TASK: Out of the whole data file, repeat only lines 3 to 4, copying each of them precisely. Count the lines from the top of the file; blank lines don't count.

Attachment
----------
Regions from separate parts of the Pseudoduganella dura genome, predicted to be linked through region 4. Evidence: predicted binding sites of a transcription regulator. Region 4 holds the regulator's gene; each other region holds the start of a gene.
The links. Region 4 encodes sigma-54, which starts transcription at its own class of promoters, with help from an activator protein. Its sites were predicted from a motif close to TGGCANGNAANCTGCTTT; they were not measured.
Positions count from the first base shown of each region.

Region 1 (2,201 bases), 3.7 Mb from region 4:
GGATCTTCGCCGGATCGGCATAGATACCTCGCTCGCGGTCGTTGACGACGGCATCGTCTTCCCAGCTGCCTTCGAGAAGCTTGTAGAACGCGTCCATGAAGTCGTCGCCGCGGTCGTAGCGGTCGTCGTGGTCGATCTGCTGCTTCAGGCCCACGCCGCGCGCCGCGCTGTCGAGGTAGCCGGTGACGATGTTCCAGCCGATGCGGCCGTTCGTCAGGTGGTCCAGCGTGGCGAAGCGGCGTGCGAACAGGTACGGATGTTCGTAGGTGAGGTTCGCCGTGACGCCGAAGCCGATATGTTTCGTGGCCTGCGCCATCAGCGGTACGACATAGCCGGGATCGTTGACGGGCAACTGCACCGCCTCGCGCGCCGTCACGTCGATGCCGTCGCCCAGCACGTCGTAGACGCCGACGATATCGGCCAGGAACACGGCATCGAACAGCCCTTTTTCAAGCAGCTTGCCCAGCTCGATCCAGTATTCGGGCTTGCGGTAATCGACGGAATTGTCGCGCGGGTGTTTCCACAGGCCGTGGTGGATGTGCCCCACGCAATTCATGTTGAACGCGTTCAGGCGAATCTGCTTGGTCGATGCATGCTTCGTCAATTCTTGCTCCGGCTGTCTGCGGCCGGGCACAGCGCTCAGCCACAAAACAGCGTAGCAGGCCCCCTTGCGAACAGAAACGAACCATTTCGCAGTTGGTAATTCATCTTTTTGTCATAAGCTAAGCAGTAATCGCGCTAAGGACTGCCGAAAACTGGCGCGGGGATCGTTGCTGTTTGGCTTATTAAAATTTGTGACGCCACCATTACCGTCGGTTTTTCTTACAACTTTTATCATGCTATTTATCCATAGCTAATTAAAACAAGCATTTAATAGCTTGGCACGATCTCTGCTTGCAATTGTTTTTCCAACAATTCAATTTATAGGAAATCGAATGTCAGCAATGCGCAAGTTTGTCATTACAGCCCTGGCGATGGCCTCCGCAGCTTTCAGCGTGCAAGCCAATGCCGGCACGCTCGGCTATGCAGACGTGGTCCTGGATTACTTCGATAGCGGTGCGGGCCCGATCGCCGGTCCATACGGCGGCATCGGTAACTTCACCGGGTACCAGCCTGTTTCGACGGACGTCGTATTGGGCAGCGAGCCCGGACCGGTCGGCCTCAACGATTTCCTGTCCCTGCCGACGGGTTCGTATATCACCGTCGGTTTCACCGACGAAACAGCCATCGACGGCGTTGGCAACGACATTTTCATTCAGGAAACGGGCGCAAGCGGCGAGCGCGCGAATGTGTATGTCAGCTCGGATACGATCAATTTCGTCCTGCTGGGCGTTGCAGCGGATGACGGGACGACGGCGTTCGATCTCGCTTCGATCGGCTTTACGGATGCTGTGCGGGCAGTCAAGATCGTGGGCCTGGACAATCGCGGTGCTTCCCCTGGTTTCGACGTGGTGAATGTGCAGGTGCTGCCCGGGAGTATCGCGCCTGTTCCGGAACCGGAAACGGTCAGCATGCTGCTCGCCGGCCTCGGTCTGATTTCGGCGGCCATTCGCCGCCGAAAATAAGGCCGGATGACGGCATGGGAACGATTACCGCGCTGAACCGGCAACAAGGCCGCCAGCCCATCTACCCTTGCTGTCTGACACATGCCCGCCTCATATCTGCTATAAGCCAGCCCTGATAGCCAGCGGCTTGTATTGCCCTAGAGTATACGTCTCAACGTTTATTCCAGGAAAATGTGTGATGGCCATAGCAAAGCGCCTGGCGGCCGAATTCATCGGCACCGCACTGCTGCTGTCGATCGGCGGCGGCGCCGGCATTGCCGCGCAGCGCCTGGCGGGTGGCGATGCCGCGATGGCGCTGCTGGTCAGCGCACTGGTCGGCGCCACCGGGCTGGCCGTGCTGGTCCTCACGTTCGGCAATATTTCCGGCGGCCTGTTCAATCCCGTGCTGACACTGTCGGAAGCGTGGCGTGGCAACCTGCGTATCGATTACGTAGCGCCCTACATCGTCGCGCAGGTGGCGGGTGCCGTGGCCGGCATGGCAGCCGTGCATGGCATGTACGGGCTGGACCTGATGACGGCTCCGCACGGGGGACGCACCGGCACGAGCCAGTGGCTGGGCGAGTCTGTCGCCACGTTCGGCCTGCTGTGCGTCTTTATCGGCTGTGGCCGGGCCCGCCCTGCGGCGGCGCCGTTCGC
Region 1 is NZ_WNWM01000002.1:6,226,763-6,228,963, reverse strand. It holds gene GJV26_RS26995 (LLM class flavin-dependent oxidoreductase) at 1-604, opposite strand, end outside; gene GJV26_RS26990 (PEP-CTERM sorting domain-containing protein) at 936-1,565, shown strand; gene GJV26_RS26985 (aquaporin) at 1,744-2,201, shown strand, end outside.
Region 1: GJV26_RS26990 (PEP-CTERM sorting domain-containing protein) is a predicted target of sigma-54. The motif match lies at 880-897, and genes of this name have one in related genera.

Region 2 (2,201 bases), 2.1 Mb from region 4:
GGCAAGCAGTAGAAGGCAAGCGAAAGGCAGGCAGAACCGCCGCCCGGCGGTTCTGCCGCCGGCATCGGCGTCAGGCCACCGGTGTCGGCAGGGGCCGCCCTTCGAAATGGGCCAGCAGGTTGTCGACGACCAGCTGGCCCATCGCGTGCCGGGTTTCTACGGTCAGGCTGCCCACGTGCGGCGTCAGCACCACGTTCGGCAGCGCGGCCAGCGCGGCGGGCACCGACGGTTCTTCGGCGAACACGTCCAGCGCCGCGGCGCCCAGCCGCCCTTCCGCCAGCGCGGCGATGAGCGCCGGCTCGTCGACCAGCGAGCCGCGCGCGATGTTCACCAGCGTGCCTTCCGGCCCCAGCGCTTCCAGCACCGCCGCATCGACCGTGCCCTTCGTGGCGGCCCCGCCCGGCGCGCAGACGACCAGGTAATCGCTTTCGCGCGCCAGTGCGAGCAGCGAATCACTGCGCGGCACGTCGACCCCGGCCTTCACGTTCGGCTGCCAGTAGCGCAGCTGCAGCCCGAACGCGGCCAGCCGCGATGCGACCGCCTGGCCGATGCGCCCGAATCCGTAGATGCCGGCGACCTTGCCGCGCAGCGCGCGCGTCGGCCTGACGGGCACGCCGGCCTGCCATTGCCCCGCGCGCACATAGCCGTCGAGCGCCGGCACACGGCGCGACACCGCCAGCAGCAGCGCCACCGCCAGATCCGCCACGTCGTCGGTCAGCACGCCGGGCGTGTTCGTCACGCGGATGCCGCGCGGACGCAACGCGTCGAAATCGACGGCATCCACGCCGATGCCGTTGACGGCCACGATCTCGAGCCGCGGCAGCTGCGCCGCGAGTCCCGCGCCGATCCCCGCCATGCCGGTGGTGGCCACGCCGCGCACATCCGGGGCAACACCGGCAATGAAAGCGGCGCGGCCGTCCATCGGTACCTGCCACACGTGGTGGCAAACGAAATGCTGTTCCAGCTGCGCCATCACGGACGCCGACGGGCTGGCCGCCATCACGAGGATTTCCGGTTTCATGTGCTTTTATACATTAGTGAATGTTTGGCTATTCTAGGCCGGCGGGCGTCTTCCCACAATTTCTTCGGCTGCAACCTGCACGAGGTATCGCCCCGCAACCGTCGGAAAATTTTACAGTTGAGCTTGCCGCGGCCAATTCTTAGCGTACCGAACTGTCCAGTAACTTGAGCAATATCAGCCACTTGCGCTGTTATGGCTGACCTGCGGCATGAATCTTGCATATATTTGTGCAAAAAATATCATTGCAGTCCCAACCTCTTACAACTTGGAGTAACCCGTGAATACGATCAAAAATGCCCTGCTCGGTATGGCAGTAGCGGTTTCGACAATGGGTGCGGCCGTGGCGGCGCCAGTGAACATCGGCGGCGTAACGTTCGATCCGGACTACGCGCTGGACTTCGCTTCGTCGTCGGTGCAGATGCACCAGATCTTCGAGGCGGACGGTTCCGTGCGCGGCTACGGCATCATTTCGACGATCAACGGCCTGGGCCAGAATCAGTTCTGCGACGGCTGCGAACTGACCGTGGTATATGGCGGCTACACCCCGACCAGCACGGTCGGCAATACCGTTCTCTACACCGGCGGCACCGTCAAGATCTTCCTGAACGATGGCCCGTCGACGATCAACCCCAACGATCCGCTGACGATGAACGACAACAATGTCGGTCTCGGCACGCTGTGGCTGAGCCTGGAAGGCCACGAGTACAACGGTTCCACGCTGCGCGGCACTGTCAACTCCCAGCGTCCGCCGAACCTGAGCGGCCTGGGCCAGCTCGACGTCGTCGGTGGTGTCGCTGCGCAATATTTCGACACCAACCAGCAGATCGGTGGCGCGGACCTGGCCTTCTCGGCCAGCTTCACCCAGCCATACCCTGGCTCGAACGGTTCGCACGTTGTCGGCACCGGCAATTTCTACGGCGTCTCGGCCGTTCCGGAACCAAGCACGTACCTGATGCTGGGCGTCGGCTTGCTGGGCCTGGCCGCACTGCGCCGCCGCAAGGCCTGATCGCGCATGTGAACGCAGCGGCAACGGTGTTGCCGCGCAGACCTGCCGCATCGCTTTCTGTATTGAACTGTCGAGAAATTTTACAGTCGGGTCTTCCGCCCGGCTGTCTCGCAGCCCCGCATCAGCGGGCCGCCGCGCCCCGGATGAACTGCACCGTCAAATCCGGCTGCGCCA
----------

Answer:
Positions count from the first base shown of each region.

Region 1 (2,201 bases), 3.7 Mb from region 4: